Did we like it?
While the idea of exploring pariahs who isolated themselves from the rest of society to adhere to their idealistic beliefs was worthy of focus, the main drawback was that very few of the ‘Lefties’ were at all interesting.
What was good about it?
• The single-minded determination of the former residents of Villa Road in Lambeth who set about living in a way in which they chose, rejecting the constrictions that society had placed about them.
• And their ingenuity demonstrated by the manner in which they repaired the homes – which were scheduled to be demolished – by digging up the streets and fixing the main sewage pipes to the toilets in their homes that had been sabotaged by ‘wreckers’ who tried to thwart their occupation by filling the toilets with concrete.
• Pim who used to live in a tepee in his garden, but who now squats in a home with no running water (he shits in the garden, in case you were wondering). He lives today as he did at the height of the squatting craze.
• The practice of ‘primal scream’ during which subjects are encourage to re-live their own births through a capricious hotchpotch of strangulated moans, guttural screams, and tremulous whimpers. It was both a fascinating historical curiosity and a jarringly acute prediction of the state of living rooms across the nation next Wednesday as innocent viewers tune in to check out Davina McCall’s new chat show.
What was bad about it?
• The sense that most of the ‘Lefties’ failed to carry through their ideology beyond the autumn of their youth. This was a discrepancy expertly picked up in the documentary, as each reeled off how they had graduated from their squat on Villa Road to a proper, conformist ‘career’ whether as a weather forecaster, a lecturer or a journalist. Only the adorably batty Pim and a few of the more militant women still were steadfast in their Marxist faith, and even Pim had now embraced capitalism as it provided him with a pension.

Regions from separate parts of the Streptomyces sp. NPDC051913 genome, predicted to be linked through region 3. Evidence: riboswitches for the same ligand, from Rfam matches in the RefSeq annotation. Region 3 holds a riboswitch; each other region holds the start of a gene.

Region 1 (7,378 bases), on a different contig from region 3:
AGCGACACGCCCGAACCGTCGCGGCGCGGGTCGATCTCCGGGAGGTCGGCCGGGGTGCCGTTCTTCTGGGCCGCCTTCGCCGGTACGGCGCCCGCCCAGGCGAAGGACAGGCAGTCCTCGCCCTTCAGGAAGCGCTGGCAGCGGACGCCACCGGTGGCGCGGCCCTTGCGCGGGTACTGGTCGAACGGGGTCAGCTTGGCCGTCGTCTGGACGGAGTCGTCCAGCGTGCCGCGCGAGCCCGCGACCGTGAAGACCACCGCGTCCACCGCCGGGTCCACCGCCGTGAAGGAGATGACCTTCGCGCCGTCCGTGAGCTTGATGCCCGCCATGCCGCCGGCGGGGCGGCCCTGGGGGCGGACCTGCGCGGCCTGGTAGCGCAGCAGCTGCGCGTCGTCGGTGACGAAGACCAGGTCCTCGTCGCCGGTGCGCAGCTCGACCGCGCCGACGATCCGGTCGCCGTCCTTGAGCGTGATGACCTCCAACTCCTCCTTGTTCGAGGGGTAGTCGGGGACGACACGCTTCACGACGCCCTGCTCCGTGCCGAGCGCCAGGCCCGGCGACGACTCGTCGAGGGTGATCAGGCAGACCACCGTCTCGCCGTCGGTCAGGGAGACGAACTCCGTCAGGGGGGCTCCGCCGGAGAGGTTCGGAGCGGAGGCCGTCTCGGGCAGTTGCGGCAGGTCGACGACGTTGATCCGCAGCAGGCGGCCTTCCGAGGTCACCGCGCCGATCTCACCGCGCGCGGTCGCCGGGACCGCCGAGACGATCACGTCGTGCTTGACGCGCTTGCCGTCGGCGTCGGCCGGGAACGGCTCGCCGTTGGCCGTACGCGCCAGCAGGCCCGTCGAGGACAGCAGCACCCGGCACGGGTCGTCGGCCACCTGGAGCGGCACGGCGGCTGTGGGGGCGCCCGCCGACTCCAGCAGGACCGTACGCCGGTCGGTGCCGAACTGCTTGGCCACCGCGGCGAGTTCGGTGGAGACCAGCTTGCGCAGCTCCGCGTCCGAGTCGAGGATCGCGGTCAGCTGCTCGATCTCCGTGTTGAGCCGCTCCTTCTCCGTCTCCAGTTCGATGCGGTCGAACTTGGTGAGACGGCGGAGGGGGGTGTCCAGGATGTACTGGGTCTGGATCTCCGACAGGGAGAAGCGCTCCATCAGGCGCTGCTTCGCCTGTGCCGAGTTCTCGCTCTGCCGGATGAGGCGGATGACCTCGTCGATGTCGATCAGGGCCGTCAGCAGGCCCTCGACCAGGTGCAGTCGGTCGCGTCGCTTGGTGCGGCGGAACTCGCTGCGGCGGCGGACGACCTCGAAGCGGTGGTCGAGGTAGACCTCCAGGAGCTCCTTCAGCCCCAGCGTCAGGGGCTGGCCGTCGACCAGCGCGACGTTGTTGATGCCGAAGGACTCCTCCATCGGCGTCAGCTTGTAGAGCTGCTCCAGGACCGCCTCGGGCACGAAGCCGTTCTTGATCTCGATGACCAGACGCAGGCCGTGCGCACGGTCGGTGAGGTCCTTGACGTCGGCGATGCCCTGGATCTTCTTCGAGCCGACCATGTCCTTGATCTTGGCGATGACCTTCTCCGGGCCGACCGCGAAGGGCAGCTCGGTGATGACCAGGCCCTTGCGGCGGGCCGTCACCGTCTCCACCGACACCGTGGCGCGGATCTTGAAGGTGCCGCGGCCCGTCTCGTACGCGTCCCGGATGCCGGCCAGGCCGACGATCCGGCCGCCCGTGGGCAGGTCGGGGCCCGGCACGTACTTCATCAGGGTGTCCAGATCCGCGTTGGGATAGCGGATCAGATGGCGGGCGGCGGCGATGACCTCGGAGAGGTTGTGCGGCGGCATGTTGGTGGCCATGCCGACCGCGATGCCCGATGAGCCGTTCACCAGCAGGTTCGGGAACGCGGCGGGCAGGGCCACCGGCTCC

• And it is such certainties like pensions and rearing young that condemns rebellions to failure even as the bile sizzles in the throat of that menagerie of directionless recent graduates. It was admirable, even commendable, that Pete, Helen, Mike and Xander yearned to change the world when they were independent firebrands in their early 20s, but as their necessities altered – family, pensions and health – so did their need to embrace the evils of capitalism. Indeed, ex-Etonian Xander seemed not to have just embraced capitalism, but sucked its stock market-flavoured £50 note toes as he was interviewed while luxuriating beside an opulent swimming pool.
• When one of the former residents of Villa Road tried to intellectualise the spirit of ‘free love’ amongst the communities. Such activities had nothing to do with Marxism; it’s more to do with a libido gone haywire, and absolving the guilt of having sex with a friend’s partner.
• The Villa Road squatters were largely graduates, often from Oxbridge, that gave the impression that the resolve to live estranged from the world was not born of necessity but of a puerile dalliance that could be concluded at any moment by getting Uncle Tarquin to get them a £50,000 a year job at Rothschild’s. Such youthful impulses can be observed today; but instead of invading London streets, they venture off to Thailand to go scuba diving with turtles.